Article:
The Weists are assisted by mentor couples who have been through the program or are mentors in the Witness for Love premarriage program.

“We’ve been married 25 years,” said Annette Berglund who is a mentor along with her husband Michael. “Really, marriage and our love for each other is the closest representation on earth to God’s love.

“So, welcoming people into our home, loving people in our home, showing forgiveness and mercy to people in our home is a reflection to the world of who God is.

“When you realize how important your marriage is from that aspect, you look at it differently.”

The program wraps up with couples attending Sunday evening Mass together and then sharing a meal in the parish hall.

Connecting couples to parish life

A secondary goal of Marriage Mystagogy is to help couples walk with other newlyweds and form relationships that help them connect to parish life.

“We have a break for them to socialize,” said Zena. “The first week, it is a very quiet break, but after that, John and I have to reel them in because they are so chatty — which is what we want.”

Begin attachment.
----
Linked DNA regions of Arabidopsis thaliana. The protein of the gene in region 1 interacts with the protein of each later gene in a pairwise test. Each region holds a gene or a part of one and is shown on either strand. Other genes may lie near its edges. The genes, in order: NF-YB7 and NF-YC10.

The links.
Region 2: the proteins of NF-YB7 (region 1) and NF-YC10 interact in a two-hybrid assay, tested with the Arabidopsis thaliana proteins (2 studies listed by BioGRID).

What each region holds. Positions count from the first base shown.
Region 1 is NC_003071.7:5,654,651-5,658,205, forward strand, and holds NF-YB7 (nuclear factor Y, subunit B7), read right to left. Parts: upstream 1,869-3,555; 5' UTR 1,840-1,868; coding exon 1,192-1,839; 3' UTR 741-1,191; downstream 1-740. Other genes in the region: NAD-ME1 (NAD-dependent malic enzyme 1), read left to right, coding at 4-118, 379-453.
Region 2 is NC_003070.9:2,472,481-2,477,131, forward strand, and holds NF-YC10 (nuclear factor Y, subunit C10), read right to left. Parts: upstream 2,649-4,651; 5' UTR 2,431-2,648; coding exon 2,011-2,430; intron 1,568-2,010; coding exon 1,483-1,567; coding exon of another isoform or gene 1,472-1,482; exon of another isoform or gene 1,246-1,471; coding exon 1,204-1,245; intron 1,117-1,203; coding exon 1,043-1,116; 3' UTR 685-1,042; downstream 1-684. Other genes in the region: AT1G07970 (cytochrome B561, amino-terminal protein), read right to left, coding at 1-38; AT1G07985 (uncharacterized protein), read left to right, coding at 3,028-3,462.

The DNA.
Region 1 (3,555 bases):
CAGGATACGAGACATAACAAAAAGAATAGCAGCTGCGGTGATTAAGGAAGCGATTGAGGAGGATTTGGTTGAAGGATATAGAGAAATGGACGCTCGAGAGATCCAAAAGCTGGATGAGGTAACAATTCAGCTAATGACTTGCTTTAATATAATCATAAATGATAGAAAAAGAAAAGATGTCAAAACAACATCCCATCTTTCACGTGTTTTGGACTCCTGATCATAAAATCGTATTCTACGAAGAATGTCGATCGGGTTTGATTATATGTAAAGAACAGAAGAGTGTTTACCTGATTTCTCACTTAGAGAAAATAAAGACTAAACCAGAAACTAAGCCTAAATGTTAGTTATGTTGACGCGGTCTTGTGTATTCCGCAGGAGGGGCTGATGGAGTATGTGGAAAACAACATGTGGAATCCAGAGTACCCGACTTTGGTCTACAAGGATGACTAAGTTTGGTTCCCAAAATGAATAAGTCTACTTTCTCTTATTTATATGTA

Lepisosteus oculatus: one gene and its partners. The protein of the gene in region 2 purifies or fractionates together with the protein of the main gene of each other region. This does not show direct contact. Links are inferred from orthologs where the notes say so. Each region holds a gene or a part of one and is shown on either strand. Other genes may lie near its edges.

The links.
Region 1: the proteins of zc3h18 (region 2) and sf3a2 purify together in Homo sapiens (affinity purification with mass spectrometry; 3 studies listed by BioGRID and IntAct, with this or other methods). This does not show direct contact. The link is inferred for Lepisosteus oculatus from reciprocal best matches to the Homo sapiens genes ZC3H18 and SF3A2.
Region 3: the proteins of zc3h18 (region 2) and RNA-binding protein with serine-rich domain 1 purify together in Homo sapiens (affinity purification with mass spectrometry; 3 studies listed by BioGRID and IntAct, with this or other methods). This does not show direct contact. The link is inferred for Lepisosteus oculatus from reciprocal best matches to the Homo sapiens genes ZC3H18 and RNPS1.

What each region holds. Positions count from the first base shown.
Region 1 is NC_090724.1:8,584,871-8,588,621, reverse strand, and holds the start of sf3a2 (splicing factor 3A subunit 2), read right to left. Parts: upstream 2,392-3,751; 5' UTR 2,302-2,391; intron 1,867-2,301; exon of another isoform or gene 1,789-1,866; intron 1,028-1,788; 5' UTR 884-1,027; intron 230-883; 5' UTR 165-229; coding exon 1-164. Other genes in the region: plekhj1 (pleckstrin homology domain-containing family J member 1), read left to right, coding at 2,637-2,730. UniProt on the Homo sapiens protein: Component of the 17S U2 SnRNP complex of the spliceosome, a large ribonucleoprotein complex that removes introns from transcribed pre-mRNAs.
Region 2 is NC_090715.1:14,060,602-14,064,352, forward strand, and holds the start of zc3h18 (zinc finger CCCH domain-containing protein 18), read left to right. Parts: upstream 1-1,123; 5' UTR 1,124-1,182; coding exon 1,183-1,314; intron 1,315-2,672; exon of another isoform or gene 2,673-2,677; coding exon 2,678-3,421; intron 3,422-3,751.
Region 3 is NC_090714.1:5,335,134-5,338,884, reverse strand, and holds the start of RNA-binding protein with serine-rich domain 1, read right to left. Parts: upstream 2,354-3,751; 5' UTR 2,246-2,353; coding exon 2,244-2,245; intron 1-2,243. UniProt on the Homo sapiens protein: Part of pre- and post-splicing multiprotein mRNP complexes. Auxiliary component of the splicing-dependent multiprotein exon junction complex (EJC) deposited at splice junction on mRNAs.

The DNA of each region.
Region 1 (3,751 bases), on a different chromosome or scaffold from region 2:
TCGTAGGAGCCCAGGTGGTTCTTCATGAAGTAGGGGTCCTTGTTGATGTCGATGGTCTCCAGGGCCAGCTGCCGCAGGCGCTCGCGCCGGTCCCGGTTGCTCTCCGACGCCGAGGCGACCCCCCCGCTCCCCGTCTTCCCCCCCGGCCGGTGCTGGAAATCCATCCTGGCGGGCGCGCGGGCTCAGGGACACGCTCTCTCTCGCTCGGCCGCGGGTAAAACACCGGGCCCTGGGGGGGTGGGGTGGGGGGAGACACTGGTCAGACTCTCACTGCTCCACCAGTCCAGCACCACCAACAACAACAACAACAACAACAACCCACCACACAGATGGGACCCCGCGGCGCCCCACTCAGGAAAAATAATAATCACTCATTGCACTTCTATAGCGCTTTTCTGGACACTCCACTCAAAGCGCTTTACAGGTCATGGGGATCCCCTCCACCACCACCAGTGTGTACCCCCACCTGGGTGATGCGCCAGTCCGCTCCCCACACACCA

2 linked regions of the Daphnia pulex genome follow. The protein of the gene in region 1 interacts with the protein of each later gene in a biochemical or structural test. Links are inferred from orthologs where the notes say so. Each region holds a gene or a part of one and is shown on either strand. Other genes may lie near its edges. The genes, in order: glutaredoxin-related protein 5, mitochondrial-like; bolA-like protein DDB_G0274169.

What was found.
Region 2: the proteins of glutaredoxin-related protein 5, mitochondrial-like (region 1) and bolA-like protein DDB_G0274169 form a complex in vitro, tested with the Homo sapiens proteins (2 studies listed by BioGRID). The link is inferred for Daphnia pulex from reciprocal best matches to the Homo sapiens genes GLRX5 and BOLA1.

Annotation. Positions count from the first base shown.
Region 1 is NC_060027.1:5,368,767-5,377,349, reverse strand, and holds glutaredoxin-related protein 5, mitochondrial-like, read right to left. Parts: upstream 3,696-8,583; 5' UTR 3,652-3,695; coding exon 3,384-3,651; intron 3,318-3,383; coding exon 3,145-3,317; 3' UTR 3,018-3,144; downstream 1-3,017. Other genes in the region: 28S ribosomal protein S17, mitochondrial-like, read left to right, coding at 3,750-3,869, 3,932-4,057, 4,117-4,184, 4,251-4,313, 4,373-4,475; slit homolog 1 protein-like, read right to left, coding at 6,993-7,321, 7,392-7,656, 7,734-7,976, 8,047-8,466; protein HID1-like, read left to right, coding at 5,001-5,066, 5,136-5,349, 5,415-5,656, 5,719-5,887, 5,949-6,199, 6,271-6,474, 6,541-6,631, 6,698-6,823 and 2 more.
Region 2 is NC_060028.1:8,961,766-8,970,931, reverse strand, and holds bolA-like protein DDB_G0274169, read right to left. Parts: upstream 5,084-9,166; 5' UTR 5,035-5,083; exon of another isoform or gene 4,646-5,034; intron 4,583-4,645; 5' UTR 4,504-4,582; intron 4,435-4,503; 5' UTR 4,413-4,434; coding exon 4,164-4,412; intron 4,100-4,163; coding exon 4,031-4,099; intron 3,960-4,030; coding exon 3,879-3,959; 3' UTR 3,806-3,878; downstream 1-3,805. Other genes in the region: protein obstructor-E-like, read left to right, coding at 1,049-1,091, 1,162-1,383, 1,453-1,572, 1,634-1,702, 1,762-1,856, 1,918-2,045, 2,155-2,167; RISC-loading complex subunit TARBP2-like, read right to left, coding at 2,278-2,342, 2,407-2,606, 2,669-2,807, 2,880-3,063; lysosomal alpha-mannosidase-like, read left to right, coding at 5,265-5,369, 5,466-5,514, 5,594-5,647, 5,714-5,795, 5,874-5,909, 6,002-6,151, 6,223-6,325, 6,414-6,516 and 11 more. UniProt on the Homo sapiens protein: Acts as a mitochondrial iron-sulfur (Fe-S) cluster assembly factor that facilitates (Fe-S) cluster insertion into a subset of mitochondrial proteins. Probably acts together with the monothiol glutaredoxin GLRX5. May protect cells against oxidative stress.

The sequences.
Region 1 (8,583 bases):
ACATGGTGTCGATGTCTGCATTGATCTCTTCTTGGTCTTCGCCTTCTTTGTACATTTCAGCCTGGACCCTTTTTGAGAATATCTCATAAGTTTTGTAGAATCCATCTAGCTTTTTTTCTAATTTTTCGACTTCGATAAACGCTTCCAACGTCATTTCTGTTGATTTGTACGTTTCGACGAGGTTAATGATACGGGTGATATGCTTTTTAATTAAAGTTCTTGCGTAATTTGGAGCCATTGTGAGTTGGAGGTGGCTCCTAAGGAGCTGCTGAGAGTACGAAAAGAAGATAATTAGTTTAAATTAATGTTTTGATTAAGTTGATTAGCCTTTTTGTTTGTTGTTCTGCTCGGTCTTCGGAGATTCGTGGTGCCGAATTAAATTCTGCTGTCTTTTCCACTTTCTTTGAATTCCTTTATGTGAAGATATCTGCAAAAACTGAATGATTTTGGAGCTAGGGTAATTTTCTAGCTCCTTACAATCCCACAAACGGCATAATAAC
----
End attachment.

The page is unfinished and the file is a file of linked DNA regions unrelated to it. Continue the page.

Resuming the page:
“They’re all in the same boat trying to figure out how to live Christian marriage,” added Father Schieber. “This formation is amazing and the response we are getting among young couples shows a hunger for it.”

Connor Bowen shares with a small group during Marriage Mystagogy while his wife Elizabeth looks on. LEAVEN PHOTO BY JILL RAGAR ESFELD

This is the third cohort of Marriage Mystagogy and those completing the program have increased from 10 couples initially to 25 currently.

The success of the program is reflected in comments made by participants.